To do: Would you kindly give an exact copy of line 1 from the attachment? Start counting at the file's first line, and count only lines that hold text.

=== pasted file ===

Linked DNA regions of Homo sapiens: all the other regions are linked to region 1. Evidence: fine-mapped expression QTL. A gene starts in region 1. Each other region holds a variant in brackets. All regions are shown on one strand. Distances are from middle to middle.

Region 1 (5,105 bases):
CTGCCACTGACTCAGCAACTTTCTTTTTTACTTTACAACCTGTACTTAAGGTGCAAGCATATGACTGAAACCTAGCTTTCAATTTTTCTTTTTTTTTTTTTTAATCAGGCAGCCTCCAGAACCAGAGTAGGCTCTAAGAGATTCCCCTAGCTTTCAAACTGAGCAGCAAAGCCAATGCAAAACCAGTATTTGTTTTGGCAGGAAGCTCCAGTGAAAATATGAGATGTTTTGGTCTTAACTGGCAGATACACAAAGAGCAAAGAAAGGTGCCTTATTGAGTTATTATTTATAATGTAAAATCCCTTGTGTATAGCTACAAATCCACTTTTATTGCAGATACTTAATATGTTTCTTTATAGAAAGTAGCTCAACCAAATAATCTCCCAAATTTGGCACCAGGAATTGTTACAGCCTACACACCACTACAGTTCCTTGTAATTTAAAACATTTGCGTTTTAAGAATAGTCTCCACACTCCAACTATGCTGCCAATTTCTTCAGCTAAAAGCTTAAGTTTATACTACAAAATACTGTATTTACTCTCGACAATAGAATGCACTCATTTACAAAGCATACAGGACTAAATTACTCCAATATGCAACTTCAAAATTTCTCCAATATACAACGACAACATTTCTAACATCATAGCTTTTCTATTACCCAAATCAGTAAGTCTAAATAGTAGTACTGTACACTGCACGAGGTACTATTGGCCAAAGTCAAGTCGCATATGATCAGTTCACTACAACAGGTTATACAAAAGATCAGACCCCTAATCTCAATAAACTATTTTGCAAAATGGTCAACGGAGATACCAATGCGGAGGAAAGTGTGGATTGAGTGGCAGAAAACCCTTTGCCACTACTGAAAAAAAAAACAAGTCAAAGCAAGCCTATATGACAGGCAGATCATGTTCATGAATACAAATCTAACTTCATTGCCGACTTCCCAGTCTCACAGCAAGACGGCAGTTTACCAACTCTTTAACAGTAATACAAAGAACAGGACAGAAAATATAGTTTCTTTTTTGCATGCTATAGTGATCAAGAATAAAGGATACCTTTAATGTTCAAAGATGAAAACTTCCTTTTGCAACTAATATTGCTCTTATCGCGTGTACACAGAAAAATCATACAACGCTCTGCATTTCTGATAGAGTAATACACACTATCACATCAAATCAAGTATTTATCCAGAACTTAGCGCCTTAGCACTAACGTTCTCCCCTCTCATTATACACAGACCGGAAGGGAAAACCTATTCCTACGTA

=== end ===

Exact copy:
Linked DNA regions of Homo sapiens: all the other regions are linked to region 1. Evidence: fine-mapped expression QTL. A gene starts in region 1. Each other region holds a variant in brackets. All regions are shown on one strand. Distances are from middle to middle.